Wake up one morning
And it’s been two decades down the drain.
You turn nineteen to the quiet clatter
Of someone else’s heartbreak.
Here you are again, back in the summer
You learned how to kiss with tongue,
How to keep a hair elastic on your wrist
In someone else’s bed, how to order a cocktail
As men eight years older than you tell you how mature you are.
Here, in the city where fathers in hard hats call you
Kawaii accountant on your way to Koreatown,
You slide back into someone else’s skin.
Maybe this is girlhood. One long descent into being desired,
Open season in the mounting heat.
Maybe the older men, the months of fruitless flirtation,
Are gunshots and you’re just the game.
Someone wanted you then. You started
A lot of things that he had to end.
At the bottom of the summer, deep dish pizza
Cooling on the stove, he drove you for hours
Out of and into the city again.
You could’ve walked away. You didn’t.
You thought about it for nine months.
At night, you dreamt of sticky floors and twin-sized beds,
Rooftop bars and basement karaoke, the streets
Unwinding like Cretan thread against the ceiling.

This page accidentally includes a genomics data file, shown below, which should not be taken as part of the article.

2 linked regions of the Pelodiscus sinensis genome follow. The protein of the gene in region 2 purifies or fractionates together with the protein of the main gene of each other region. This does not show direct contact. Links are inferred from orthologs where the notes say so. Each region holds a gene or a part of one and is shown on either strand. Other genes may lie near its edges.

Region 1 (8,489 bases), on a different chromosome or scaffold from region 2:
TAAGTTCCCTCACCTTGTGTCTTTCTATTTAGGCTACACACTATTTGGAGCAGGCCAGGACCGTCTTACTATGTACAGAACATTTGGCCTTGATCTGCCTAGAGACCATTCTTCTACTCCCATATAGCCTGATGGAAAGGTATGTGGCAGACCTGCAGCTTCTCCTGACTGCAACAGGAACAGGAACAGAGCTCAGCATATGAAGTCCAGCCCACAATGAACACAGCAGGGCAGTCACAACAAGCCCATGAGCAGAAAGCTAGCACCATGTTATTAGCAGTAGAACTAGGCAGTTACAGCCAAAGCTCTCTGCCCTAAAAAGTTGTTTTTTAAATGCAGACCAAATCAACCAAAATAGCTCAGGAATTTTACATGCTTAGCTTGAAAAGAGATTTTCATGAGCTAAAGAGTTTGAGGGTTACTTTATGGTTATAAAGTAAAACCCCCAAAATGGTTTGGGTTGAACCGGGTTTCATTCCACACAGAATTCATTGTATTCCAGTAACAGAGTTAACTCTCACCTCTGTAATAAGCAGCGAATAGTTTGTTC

This time, you come to the city unchanged – more expensive jeans,
Better bars and better orders, but still the same
Bruised apple heart. You see him in the ear-popping elevators,
At the expensive coffee machine. You know he doesn’t drink coffee.
He knows you don’t either. Somehow he finds you there anyway,
Slowly stirring his tea as you look out the window.
Every two weeks, you end up at his pub, staring
Across the patio as the bar brings you the same
Watered-down drinks as last year.
He still lives down the street.
At night, you lay awake itching with it.
It’s July 2023. You just turned twenty years old.
The garbagemen come every morning at six
And the sirens scream along University as you walk
Down the stairs to the subway.
You know what you want. The question, as always,
Is if you can have it.